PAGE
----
Photo Courtesy of Comptroller Stringer’s Office
“Our city was already facing a mounting homelessness crisis before the pandemic hit, and COVID-19 has only exacerbated these challenges,” Comptroller Stringer said.
By Forum Staff
Despite extraordinary increases in spending for homelessness prevention and permanent housing, the homeless population in shelter has remained stubbornly high, resulting in rising costs for shelter and associated homeless services to meet the legal mandate to provide shelter, according to a new report released Wednesday by City Comptroller Scott Stringer.
This year’s watch list report on homelessness services shows:
Total spending for homeless services grew by 138 percent between fiscal years 2014 and 2020, rising to a total of $3.5 billion.
In FY 2020, spending on Family Shelter operations fell for the first time, by $24 million or 2.1 percent. Overall spending grew by 8.7 percent, or $284 million, driven in large part by pandemic-related spending.
Since this time two years ago, the number of children in shelter has declined by 5,358 – a 24 percent drop. Most of this reduction occurred during the pandemic period.
The single adult population has continued its steady growth. There are now 8,208 more single adults in shelter than there were in March 2014, an 80 percent increase.
Most categories of homeless residents saw steep declines in shelter entrances in the first six months of the pandemic. Several factors likely explain the drop, including the eviction moratorium in place during the pandemic, federal assistance including unemployment benefits, and a fear of contagion.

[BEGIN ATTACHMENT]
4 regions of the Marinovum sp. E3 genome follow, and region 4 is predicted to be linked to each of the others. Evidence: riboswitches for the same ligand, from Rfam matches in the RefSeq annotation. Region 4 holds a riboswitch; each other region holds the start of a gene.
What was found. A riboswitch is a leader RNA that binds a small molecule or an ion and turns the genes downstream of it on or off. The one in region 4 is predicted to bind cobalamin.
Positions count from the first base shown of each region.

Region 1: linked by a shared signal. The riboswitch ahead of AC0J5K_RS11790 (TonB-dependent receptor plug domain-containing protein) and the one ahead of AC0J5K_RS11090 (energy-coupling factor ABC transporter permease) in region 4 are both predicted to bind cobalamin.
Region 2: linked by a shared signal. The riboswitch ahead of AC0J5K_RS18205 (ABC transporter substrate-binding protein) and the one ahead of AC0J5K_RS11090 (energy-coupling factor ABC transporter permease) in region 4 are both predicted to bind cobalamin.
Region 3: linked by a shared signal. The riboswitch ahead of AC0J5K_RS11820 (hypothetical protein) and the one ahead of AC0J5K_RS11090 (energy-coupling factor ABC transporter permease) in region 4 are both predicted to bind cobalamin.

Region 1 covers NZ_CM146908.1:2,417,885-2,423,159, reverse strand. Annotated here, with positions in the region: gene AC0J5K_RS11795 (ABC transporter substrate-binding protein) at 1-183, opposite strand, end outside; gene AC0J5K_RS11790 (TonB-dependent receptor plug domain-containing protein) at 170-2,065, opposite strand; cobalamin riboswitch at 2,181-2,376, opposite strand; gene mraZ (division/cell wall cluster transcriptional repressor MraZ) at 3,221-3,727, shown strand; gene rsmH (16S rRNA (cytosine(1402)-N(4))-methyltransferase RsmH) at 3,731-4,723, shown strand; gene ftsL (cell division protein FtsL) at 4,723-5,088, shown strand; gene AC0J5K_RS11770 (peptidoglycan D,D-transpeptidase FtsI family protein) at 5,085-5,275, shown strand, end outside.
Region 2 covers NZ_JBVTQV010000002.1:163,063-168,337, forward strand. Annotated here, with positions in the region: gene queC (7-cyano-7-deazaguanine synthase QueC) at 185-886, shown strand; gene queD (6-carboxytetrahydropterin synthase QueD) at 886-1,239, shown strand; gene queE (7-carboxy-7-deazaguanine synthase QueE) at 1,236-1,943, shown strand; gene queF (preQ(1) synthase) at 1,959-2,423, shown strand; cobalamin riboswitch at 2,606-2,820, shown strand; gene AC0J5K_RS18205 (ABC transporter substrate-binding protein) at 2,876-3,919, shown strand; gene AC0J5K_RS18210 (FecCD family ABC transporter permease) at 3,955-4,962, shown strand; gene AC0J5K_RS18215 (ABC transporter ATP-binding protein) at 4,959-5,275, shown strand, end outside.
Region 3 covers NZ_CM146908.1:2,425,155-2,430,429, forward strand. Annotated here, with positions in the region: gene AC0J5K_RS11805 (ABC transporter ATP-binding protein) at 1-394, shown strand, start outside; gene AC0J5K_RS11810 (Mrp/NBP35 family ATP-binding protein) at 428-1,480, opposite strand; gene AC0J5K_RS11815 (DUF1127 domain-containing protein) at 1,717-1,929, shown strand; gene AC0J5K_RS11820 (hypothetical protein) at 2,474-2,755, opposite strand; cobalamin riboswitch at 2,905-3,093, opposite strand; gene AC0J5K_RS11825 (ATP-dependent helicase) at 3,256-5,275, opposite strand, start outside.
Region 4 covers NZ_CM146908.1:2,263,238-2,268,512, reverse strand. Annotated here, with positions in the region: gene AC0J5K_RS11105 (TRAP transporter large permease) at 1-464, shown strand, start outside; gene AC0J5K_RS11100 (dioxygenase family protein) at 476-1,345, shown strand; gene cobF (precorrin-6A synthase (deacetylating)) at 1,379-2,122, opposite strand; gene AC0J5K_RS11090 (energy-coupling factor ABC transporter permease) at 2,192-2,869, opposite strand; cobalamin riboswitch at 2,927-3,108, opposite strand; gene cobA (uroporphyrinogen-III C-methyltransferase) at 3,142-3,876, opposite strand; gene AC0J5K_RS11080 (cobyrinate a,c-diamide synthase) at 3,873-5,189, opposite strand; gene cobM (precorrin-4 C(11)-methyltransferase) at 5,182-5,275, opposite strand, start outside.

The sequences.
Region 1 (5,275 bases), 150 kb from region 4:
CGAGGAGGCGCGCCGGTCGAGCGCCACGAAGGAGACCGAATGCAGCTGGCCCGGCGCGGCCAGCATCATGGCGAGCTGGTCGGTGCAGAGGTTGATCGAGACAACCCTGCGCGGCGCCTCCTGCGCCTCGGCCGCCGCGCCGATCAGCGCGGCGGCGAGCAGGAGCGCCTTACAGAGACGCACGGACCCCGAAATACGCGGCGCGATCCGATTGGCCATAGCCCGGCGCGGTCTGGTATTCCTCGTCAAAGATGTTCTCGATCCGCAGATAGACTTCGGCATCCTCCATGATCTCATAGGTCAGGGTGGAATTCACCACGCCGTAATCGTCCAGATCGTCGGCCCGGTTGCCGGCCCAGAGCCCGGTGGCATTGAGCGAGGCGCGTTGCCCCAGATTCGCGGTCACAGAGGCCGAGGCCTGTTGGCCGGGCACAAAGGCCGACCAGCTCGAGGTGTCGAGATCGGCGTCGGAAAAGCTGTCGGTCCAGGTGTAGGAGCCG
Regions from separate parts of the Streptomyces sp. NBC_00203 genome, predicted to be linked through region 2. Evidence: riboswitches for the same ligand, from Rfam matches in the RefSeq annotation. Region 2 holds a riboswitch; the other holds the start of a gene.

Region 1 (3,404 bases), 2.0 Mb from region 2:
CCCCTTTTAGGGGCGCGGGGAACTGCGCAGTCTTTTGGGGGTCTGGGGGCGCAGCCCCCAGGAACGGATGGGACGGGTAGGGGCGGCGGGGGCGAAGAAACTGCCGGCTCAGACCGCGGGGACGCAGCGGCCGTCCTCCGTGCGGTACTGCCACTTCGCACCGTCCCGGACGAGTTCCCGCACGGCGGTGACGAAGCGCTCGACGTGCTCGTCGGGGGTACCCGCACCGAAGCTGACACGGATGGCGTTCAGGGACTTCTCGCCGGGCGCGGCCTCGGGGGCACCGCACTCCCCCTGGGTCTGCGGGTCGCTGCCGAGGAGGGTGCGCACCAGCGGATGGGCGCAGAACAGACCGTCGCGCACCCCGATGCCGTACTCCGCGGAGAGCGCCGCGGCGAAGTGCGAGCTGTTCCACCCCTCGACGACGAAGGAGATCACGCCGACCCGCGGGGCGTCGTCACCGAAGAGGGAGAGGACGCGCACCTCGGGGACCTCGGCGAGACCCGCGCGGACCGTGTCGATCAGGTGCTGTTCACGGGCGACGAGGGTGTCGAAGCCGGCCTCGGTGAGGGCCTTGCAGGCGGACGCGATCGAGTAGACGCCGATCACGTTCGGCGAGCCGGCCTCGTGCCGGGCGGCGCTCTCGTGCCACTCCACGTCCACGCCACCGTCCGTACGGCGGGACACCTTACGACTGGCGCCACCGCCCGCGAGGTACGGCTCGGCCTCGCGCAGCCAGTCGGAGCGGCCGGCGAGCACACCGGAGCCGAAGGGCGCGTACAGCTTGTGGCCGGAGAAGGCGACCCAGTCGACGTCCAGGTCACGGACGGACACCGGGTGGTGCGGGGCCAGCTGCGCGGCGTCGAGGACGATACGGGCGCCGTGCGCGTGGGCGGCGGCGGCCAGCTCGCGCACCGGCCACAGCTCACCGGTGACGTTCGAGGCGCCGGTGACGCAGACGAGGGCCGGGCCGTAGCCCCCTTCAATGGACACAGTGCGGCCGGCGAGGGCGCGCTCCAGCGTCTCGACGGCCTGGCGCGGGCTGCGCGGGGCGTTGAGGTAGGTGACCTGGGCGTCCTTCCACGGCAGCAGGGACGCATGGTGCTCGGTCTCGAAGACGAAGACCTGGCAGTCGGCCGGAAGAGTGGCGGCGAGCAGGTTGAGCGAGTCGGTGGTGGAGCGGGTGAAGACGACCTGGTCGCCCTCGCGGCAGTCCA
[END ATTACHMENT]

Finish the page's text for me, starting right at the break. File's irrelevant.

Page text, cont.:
The number of families with children entering shelter, which typically peaks in the fall at around 1,100, was roughly half that number in October of 2020.
The falloff was even more pronounced among Adult Families, declining from an average of over 100 per month, to under 50. Single Adult shelter entrants also fell, but less dramatically, to 1,470 in October 2020.
The report also highlighted indicators that could provide the public with useful information, but are not currently reported or only partially reported.
Stringer noted that he has urged the de Blasio administration to expand supportive housing that combines affordability with social services and is desperately needed to ensure homeless individuals and families can transition to independent living. Stringer also called on the City to direct housing capital investment toward the creation of affordable housing within the reach of extremely low and very low-income households.
“Our city was already facing a mounting homelessness crisis before the pandemic hit, and COVID-19 has only exacerbated these challenges,” Stringer said. “More New Yorkers are struggling and we need to meet this crisis with solutions that work. The City is spending more money than ever before on services that are supposed to help people overcome and prevent homelessness, but we are not seeing the reductions in homelessness that we should. We simply aren’t creating enough affordable and supportive housing to make a long-term difference in the lives of New Yorkers in need. We must ensure that every single dollar is being spent effectively and actually helping New Yorkers experiencing homelessness.”